This week on Feminist Flashback Friday, we reunite with a character who isn’t quite a feminist, per se, but whose actions are very much driven by modern feminism even though the film is set in the mid-‘70s. The character is Sonny Wortzik and the film is 1975’s crime classic Dog Day Afternoon.
Who Is He?
Sonny (Al Pacino) is a first-time bank robber who decides, along with two of his pals, to rob a Brooklyn bank. Unfortunately, the time they choose for their heist is the after the vault has been emptied for the daily cash pickup and contains only a little over a thousand dollars. Inexperienced and floundering at what to do next, what was supposed to be a quick bank robbery ends up with Sonny being the ringleader of a tense hostage situation with the eyes of all of New York City on him.
Why Is He A Badass?
I’m in no way a supporter of illegal activities and believe there rarely ever a justification for breaking the law, but the reason why Sonny decided to rob a bank is what makes him special: he needed money for his transgendered wife’s sex change.
Leon Shermer (Chris Sarandon) is Sonny’s wife and is a pre-operative transwoman. It’s for her gender reassignment surgery that Sonny risks his life (and the lives of many innocents) because that’s what she wants. Clearly Sonny is happy with Leon in her pre-op state, but he goes out to get the large amount of money needed for a surgery like that in order to make her happy.
At one point during the hostage situation, Leon gets a chance to talk to Sonny to try to talk some sense into him and admits that she had been hospitalized for trying to commit suicide in order to get away from Sonny. It’s likely that Sonny knew of Leon’s feelings and the robbing of the bank to get the money for her surgery was a last-ditch attempt to convince her to stay with him. Still, the fact that in 1975 there was a character whose only reason for breaking the law was to bring forth the happiness of his transgendered wife is impressive. (n.b. equally impressive is that Dog Day Afternoon is actually based on the true story of John Wojtowicz who held up a Chase bank in Brooklyn in order to get money for the sex reassignment surgery of his wife, Elizabeth Eden.)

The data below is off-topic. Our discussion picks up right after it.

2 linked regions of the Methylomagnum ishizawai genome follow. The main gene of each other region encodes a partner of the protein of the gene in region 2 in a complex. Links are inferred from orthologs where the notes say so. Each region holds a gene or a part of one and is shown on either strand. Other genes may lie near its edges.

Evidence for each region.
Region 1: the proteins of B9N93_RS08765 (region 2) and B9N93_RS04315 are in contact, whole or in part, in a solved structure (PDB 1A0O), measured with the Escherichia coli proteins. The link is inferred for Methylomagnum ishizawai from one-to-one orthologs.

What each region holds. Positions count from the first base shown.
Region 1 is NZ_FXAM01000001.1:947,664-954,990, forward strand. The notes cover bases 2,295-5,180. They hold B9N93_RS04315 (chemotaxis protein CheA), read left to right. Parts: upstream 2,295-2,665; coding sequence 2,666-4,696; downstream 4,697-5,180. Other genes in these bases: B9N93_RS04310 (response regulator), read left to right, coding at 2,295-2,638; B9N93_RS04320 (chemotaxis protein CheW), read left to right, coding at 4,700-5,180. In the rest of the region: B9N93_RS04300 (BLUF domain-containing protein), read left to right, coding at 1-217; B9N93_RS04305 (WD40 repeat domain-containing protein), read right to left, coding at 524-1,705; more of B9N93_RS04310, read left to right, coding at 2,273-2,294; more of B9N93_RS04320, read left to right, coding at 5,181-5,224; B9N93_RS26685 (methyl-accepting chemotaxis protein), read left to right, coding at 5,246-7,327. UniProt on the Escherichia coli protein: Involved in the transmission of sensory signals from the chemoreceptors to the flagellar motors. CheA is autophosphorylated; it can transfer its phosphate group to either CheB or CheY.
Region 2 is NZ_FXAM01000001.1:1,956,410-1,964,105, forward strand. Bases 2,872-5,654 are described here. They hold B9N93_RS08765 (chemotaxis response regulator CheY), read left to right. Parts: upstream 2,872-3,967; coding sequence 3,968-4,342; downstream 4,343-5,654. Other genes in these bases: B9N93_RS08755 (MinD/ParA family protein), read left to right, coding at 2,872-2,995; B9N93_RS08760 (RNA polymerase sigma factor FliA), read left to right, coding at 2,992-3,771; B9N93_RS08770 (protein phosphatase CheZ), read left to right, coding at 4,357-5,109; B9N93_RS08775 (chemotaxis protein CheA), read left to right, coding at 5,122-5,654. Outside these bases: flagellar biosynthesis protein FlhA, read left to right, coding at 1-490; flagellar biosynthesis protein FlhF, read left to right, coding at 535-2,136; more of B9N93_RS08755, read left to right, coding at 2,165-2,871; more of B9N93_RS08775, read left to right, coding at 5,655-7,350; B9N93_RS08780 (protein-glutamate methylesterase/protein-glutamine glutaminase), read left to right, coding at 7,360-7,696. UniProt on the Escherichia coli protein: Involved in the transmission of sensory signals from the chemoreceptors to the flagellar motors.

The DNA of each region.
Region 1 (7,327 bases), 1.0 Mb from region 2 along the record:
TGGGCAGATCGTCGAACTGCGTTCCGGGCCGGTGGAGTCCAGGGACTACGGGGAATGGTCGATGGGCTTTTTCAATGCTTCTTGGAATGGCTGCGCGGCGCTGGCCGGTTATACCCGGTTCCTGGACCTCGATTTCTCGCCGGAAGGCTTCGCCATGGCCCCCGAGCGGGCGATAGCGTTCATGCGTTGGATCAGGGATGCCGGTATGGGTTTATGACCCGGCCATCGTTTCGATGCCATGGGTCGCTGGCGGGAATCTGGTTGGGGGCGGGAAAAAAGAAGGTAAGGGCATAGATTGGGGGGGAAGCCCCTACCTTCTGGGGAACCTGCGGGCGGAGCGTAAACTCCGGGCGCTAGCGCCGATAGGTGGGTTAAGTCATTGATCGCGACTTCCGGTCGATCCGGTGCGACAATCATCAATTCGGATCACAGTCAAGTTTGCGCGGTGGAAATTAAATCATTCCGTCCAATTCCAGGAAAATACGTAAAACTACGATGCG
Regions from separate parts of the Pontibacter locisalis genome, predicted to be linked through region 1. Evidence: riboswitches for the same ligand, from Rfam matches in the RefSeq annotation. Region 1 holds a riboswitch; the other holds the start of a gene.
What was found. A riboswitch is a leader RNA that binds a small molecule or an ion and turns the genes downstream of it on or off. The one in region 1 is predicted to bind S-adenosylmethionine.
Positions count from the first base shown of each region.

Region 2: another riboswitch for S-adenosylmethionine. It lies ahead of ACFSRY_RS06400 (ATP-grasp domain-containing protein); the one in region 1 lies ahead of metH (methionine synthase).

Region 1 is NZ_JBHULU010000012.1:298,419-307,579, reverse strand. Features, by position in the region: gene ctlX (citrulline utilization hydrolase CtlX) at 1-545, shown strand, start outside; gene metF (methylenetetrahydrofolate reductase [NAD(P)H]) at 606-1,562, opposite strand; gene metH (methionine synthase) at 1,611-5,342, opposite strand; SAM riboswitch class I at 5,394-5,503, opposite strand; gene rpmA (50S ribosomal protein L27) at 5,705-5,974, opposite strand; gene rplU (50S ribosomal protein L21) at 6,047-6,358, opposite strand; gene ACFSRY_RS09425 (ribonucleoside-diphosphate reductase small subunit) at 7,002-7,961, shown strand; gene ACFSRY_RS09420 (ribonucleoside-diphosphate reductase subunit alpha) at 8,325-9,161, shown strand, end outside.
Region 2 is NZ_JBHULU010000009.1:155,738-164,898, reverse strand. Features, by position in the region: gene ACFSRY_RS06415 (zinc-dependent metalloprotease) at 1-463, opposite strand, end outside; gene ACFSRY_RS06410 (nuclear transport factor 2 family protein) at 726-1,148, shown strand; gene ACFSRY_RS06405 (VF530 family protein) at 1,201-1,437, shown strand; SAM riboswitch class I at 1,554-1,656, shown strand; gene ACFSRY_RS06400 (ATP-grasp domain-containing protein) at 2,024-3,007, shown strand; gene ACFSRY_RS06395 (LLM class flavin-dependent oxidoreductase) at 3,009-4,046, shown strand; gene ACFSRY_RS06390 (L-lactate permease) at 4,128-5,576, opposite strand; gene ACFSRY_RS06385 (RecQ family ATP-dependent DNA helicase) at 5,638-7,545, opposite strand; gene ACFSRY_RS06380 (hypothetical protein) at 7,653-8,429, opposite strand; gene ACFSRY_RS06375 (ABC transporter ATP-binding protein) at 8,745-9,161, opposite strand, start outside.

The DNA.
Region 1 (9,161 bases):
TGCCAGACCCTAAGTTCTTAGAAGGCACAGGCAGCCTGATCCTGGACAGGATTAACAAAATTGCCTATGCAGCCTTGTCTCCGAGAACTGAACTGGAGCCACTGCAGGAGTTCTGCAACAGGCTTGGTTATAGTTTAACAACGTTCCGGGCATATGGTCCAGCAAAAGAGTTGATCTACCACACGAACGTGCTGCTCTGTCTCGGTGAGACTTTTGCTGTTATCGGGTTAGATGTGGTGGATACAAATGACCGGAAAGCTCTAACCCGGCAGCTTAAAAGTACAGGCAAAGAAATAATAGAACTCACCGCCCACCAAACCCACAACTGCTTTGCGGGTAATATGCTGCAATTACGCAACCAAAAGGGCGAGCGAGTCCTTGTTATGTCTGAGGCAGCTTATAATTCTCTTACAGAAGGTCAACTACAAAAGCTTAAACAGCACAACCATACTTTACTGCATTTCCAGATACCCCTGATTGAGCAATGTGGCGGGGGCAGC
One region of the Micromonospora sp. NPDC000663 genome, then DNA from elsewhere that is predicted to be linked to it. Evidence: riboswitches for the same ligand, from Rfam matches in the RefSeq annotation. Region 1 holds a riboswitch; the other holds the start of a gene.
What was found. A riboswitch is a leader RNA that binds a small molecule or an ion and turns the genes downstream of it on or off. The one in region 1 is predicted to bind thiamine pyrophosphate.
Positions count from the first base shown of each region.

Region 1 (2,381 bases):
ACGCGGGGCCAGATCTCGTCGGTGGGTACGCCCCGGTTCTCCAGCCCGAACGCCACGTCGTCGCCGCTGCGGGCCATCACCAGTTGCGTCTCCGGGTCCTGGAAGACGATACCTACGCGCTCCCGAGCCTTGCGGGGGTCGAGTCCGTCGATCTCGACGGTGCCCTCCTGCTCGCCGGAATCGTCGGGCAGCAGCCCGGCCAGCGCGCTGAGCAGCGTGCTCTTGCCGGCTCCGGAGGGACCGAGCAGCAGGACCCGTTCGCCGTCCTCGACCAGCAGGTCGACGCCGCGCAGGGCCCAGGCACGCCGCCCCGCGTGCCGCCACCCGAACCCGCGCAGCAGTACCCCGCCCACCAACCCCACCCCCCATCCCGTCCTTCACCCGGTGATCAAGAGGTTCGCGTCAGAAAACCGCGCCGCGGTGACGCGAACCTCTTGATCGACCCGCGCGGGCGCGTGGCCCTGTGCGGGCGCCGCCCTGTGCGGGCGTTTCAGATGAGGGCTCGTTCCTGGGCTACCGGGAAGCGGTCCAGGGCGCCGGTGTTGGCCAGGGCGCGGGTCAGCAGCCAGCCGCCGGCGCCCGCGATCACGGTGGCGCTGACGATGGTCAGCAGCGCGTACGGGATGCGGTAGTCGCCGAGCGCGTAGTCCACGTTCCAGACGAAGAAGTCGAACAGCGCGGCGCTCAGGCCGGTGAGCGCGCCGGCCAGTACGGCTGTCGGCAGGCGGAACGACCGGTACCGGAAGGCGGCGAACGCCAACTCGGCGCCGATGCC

Why Does He Still Matter Today?
With Laverne Cox and Caitlyn Jenner making headlines for being transfolk and still facing backlash, it’s interesting to point out that transpeople are not a new fad that was borne of the 21st century. Transfolk have always been around and they’ve always faced the same sort of trials. The fact that there is a movie—an older movie at that—which respectfully handles the issue of transwomen (even though it’s not as much of a major detail) is faith-restoring. It shows that there were always people who were intersectional in their feminism and that there are hopefully many, many more of us now. And that, in this day and age, no one will need to resort to such drastic measures in order to give a transperson the same rights, privileges and opportunities as any other human being.